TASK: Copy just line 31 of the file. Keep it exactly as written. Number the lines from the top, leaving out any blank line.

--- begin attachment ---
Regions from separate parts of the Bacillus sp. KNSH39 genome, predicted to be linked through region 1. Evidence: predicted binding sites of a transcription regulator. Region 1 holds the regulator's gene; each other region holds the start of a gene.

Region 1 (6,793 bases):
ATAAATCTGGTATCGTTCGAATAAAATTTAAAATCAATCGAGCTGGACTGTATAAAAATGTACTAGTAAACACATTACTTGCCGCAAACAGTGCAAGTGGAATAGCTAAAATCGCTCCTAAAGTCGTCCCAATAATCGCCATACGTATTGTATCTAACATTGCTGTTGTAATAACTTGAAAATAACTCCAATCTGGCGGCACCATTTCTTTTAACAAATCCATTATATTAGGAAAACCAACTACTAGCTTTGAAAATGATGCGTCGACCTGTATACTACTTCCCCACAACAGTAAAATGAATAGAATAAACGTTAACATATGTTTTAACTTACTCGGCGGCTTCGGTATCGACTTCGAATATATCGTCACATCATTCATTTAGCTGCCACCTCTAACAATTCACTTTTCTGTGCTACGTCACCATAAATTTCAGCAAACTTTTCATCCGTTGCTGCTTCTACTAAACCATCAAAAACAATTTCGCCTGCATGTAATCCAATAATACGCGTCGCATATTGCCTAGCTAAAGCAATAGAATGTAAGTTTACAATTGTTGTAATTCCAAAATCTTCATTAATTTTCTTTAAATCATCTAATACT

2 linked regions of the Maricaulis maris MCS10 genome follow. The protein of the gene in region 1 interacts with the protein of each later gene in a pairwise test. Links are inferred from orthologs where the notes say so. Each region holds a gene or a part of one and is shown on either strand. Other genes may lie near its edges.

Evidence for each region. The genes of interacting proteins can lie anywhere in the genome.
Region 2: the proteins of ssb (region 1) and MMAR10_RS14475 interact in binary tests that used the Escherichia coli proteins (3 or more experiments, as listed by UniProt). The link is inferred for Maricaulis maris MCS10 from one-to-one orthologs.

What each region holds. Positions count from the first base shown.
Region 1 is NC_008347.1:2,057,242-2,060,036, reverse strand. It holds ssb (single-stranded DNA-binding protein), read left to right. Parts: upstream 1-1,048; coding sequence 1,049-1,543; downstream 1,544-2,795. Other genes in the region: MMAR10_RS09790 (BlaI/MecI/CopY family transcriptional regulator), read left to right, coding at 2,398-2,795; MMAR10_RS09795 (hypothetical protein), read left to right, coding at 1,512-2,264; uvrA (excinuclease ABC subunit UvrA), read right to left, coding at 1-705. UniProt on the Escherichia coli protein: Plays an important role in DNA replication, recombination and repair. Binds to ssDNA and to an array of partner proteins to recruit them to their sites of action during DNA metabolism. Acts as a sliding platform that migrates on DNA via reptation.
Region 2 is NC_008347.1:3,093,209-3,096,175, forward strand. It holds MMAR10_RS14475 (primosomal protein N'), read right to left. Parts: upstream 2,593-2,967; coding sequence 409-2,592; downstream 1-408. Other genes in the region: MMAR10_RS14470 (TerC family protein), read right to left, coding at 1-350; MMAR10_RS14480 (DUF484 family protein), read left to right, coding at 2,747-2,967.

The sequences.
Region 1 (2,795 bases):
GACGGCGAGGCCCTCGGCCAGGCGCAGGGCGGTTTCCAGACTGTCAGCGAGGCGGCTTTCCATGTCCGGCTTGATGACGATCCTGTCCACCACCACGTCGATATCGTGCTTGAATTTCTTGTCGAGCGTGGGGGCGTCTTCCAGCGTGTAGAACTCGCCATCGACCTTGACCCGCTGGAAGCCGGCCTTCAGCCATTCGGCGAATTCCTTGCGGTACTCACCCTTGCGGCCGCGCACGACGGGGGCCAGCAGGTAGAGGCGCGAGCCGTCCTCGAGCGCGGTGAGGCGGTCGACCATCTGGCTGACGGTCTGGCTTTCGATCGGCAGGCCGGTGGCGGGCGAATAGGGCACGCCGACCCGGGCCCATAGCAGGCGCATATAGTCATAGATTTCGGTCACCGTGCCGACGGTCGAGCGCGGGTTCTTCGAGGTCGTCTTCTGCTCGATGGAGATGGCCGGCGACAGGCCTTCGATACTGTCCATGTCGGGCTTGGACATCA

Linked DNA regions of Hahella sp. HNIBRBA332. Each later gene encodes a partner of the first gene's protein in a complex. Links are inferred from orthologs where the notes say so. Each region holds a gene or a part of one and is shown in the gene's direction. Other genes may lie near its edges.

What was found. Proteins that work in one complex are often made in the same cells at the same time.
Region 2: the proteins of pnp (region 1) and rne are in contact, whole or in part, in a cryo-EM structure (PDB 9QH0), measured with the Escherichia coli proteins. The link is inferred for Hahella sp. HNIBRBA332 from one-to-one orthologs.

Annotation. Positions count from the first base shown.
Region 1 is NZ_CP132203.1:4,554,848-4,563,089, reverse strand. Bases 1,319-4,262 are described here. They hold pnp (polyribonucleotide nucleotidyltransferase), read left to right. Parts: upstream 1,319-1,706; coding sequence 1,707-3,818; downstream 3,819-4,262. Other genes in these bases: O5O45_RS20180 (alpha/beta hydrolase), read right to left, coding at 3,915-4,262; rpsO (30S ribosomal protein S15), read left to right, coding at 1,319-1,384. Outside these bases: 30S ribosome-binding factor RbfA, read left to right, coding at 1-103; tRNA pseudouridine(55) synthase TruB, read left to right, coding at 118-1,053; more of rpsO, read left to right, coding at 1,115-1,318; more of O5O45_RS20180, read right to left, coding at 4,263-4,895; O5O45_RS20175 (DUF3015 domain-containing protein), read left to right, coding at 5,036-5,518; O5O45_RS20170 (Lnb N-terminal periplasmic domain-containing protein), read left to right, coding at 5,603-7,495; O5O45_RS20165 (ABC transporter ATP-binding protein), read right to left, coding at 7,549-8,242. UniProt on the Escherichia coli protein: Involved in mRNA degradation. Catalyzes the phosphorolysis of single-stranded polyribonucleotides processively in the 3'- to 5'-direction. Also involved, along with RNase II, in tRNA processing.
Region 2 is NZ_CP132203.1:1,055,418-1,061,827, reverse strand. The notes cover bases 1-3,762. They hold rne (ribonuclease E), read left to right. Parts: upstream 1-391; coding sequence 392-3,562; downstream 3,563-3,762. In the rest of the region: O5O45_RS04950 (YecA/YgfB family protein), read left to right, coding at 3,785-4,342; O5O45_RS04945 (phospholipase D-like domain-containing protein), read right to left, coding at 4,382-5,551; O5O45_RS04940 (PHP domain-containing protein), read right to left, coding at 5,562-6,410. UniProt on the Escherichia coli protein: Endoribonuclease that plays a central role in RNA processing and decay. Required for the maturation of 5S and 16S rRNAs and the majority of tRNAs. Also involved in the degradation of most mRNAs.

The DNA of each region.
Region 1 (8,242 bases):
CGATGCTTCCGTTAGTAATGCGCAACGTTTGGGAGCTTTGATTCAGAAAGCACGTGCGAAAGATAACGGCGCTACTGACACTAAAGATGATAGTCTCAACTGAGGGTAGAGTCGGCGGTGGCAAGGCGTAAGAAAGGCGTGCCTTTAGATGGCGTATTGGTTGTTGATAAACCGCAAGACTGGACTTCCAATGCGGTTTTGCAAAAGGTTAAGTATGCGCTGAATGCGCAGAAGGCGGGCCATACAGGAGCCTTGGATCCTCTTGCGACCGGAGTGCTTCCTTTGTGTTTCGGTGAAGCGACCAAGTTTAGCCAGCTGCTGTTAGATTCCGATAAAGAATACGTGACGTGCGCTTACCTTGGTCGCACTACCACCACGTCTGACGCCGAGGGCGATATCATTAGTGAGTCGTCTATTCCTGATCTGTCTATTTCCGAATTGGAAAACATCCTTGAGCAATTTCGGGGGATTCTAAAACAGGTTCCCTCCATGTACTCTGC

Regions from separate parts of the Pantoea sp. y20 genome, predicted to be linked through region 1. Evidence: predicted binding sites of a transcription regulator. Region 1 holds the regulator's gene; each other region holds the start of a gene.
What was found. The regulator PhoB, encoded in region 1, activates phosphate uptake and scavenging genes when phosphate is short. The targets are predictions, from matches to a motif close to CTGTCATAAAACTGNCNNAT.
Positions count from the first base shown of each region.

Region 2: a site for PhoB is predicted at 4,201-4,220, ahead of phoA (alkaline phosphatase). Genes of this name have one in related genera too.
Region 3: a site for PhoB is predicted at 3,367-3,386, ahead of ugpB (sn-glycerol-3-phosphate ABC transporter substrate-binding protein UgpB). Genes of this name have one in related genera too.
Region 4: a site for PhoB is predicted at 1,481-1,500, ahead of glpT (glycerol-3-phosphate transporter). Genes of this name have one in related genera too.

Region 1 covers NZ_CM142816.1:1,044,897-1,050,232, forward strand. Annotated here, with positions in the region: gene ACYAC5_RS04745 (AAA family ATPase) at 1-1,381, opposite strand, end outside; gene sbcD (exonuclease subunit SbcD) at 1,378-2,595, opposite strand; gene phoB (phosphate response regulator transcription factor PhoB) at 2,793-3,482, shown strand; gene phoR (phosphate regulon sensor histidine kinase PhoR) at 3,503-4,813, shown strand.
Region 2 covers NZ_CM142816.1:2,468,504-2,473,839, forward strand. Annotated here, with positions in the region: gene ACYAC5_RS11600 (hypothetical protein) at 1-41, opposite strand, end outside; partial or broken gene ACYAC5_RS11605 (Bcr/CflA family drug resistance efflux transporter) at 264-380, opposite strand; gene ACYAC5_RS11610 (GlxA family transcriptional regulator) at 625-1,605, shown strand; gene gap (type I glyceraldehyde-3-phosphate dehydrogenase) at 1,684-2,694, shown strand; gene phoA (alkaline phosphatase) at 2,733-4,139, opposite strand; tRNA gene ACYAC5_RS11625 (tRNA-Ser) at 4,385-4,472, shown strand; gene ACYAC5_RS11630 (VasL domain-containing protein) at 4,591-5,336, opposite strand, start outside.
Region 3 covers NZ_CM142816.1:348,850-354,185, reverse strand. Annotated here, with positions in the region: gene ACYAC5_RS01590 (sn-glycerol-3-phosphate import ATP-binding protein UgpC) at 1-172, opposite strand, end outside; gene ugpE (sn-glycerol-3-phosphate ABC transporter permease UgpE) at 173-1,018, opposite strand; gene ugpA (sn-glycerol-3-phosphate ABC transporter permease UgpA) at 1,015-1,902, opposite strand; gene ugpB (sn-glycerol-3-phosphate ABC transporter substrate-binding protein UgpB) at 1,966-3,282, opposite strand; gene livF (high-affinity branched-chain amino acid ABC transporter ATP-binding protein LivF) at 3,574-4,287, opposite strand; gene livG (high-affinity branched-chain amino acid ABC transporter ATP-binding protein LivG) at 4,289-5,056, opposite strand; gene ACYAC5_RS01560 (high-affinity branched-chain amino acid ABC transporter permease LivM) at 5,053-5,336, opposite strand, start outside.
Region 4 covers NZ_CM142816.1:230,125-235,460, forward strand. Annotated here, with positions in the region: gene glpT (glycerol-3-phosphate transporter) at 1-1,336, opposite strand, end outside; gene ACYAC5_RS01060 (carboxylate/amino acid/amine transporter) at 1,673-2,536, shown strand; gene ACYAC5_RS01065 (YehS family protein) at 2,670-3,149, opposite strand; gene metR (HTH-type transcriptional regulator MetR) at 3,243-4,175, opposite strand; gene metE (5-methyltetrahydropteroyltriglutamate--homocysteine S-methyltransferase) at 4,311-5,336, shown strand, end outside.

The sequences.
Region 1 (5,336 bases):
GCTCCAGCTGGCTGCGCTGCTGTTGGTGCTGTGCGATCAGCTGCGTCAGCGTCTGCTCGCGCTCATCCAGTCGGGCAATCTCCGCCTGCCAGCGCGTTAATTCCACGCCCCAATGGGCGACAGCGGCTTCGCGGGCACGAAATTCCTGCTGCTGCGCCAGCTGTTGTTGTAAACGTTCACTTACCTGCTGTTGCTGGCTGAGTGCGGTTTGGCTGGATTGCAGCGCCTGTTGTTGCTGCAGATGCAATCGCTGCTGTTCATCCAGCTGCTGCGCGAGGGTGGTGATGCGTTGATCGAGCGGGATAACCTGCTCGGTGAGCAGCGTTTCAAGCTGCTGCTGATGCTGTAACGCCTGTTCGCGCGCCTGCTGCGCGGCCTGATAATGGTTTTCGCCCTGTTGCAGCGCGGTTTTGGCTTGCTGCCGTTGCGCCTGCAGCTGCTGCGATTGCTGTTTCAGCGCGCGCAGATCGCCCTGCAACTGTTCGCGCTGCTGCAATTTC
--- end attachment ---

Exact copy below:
Region 4 covers NZ_CM142816.1:230,125-235,460, forward strand. Annotated here, with positions in the region: gene glpT (glycerol-3-phosphate transporter) at 1-1,336, opposite strand, end outside; gene ACYAC5_RS01060 (carboxylate/amino acid/amine transporter) at 1,673-2,536, shown strand; gene ACYAC5_RS01065 (YehS family protein) at 2,670-3,149, opposite strand; gene metR (HTH-type transcriptional regulator MetR) at 3,243-4,175, opposite strand; gene metE (5-methyltetrahydropteroyltriglutamate--homocysteine S-methyltransferase) at 4,311-5,336, shown strand, end outside.